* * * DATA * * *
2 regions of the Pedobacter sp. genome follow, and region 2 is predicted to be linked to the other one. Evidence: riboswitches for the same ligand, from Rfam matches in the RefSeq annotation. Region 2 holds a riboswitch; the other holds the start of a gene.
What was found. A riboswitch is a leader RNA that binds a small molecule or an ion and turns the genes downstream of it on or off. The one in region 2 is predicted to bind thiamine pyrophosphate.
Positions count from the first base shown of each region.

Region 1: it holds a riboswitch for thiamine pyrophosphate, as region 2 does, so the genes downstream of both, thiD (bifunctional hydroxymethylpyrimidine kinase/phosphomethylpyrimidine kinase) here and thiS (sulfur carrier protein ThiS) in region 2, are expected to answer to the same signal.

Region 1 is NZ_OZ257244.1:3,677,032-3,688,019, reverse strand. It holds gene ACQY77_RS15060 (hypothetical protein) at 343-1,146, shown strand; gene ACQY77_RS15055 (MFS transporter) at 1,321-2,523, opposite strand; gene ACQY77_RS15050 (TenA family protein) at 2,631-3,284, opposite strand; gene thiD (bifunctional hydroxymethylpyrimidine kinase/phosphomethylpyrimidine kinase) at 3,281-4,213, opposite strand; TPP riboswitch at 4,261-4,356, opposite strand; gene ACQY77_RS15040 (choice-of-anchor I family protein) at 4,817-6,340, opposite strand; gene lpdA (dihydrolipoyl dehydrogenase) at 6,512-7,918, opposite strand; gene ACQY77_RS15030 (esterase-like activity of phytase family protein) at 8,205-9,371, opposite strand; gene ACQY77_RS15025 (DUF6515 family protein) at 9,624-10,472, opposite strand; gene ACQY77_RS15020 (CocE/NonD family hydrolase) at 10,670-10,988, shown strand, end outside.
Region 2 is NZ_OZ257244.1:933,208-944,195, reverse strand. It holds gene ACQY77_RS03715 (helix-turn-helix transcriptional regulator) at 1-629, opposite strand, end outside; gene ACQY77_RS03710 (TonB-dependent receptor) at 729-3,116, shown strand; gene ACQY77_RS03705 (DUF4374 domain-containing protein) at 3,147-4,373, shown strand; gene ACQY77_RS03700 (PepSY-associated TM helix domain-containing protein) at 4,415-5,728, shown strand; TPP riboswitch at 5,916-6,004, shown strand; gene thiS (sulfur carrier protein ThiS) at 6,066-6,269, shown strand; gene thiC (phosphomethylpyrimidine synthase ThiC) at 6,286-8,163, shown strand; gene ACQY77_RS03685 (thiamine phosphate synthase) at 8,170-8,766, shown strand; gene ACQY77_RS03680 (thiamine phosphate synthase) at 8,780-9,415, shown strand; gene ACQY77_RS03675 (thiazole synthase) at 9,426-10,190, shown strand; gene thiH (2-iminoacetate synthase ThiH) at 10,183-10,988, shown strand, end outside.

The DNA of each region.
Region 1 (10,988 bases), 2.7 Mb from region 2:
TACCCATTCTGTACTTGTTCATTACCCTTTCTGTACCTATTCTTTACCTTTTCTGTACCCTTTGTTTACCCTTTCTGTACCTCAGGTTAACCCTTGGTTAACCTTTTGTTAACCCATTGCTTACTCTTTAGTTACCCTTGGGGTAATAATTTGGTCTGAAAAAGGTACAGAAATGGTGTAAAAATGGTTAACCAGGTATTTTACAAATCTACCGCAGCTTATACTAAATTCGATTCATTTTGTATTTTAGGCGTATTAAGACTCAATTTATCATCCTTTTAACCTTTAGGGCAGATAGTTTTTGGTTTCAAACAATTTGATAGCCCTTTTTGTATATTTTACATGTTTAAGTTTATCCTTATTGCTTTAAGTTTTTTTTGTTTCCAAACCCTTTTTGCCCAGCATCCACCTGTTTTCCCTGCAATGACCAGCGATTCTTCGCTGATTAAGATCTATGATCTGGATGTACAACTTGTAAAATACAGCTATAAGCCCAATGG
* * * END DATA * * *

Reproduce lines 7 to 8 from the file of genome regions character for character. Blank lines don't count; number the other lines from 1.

The DNA of each region.
Region 1 (10,988 bases), 2.7 Mb from region 2: